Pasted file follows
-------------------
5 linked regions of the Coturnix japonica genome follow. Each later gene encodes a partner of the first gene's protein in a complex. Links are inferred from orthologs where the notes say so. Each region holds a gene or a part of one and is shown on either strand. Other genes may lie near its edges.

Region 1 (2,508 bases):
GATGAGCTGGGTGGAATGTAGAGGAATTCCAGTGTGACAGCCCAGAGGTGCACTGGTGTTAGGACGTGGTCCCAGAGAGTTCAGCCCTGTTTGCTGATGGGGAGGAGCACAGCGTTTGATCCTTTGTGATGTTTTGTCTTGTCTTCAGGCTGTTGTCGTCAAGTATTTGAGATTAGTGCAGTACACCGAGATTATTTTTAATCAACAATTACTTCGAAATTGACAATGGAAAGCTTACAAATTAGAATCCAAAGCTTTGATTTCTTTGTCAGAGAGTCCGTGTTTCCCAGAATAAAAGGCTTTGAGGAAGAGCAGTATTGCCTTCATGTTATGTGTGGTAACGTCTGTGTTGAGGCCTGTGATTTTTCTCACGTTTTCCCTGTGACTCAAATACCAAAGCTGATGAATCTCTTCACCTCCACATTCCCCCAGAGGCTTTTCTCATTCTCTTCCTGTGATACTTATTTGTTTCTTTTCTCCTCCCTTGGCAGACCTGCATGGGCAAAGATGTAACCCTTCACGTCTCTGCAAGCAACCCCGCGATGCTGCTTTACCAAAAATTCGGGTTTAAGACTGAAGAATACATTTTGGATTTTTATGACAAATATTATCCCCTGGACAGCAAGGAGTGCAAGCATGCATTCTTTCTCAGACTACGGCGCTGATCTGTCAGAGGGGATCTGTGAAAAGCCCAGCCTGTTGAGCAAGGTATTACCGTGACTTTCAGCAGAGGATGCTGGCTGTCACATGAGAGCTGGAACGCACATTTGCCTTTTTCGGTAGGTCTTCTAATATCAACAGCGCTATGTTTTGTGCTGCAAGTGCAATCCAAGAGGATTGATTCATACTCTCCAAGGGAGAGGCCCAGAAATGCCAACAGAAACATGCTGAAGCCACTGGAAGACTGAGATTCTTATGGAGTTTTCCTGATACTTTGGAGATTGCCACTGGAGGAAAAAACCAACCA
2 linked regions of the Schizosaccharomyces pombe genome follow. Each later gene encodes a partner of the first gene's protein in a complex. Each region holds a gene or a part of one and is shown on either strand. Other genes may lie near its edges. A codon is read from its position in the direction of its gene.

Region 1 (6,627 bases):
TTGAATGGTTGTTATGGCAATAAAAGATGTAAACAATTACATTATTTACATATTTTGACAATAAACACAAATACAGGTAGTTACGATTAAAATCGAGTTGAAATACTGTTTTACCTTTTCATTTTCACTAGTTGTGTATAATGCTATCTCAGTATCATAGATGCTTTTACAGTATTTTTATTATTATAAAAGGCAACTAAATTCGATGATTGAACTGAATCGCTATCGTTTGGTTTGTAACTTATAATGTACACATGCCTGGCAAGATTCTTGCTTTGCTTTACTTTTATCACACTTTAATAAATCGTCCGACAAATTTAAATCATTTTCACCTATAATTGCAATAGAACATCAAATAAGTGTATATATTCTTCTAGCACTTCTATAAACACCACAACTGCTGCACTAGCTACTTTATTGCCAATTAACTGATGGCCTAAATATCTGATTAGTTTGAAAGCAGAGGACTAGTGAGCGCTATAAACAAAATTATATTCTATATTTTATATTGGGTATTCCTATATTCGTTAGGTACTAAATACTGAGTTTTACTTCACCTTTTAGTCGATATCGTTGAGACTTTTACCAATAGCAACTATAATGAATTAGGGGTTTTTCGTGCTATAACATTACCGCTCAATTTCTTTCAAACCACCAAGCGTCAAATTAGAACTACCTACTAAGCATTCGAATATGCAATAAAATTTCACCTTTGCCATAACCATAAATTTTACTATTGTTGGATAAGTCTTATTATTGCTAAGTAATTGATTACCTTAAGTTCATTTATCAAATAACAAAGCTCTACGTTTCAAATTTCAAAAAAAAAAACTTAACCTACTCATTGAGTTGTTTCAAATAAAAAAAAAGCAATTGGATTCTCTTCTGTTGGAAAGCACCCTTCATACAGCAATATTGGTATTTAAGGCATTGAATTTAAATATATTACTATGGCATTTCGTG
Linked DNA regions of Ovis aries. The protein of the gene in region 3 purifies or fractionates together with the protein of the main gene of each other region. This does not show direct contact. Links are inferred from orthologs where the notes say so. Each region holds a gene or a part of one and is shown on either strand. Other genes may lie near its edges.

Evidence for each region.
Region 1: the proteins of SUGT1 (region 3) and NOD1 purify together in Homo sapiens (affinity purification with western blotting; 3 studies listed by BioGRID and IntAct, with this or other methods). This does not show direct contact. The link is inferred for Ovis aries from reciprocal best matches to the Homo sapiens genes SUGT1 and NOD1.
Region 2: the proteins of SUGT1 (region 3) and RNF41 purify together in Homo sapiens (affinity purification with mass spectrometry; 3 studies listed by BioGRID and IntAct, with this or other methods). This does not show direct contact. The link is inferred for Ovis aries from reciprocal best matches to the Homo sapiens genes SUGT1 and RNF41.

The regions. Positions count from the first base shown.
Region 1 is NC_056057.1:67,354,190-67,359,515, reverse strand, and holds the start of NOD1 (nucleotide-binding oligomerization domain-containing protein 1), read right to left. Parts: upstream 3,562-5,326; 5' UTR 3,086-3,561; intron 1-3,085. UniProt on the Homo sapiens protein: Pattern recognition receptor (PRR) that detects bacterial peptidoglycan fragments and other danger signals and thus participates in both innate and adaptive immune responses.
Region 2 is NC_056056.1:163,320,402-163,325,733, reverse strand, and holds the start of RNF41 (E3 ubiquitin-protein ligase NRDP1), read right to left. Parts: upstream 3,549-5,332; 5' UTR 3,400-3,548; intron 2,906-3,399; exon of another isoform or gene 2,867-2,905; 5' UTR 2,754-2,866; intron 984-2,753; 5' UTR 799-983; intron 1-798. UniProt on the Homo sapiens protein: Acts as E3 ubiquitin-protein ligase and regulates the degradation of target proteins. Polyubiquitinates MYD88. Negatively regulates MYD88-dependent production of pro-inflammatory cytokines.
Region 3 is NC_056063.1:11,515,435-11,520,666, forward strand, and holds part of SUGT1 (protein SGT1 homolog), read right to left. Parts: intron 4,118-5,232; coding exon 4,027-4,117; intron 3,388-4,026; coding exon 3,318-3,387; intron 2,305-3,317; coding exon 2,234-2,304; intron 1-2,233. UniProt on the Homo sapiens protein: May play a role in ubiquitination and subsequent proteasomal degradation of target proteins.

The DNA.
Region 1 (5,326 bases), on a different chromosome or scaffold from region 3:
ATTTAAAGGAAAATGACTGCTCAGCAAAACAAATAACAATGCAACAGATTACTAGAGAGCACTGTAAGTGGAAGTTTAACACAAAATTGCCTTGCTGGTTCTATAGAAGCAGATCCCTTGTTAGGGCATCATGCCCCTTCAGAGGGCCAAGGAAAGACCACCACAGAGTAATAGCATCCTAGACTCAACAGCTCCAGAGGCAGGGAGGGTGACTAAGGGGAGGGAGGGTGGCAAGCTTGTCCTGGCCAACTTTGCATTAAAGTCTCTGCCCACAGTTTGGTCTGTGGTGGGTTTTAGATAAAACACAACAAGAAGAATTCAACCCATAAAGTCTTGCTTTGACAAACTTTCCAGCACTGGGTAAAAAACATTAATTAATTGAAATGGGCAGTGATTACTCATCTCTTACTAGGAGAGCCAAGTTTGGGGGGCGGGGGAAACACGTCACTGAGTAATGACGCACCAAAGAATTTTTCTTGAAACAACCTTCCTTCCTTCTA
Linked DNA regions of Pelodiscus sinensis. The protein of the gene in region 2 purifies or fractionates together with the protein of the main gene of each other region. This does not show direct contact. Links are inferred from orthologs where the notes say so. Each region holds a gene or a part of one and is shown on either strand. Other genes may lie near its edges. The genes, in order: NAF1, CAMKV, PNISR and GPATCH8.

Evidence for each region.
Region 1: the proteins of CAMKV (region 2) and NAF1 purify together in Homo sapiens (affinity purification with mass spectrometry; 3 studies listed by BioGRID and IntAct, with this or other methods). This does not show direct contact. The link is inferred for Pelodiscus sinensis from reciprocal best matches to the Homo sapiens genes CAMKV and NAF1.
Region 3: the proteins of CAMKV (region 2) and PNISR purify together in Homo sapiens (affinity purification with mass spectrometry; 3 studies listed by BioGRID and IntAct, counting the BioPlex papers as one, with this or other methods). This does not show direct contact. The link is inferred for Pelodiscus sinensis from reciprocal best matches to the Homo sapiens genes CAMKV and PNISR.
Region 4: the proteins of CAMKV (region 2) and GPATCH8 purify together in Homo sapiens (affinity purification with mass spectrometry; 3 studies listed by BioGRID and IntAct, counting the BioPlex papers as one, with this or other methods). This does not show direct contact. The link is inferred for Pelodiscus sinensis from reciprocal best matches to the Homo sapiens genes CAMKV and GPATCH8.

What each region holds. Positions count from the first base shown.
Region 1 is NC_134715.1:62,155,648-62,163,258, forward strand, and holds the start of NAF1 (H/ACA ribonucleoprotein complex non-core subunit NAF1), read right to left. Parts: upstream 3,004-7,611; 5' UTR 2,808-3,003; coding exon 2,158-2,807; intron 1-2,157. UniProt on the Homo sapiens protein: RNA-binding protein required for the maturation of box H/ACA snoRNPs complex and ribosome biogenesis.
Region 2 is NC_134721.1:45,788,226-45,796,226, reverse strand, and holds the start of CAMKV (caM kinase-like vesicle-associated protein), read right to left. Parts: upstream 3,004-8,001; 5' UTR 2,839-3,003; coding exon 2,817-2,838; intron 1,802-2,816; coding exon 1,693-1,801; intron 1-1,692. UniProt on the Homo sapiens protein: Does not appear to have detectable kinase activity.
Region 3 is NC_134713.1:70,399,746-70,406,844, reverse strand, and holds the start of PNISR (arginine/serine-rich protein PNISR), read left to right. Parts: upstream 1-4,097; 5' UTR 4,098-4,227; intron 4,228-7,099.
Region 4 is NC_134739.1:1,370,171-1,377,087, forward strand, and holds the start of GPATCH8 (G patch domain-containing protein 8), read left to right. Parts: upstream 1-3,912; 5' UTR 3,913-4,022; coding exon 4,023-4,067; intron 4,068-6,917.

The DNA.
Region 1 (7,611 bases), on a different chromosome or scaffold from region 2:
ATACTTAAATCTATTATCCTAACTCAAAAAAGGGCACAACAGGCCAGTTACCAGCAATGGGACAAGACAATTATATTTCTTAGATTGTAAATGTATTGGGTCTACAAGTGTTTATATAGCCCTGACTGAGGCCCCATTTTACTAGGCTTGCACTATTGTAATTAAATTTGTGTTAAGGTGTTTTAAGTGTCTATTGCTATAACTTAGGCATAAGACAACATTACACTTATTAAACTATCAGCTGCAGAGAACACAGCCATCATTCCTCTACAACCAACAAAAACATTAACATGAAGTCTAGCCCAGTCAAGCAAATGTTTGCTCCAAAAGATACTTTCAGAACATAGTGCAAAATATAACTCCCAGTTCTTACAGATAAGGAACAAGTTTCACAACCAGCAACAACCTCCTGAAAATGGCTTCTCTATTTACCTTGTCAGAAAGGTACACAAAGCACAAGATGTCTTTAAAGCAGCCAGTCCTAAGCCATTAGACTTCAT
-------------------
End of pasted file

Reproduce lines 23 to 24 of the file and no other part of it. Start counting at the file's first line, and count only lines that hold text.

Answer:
What each region holds. Positions count from the first base shown.
Region 1 is NC_134715.1:62,155,648-62,163,258, forward strand, and holds the start of NAF1 (H/ACA ribonucleoprotein complex non-core subunit NAF1), read right to left. Parts: upstream 3,004-7,611; 5' UTR 2,808-3,003; coding exon 2,158-2,807; intron 1-2,157. UniProt on the Homo sapiens protein: RNA-binding protein required for the maturation of box H/ACA snoRNPs complex and ribosome biogenesis.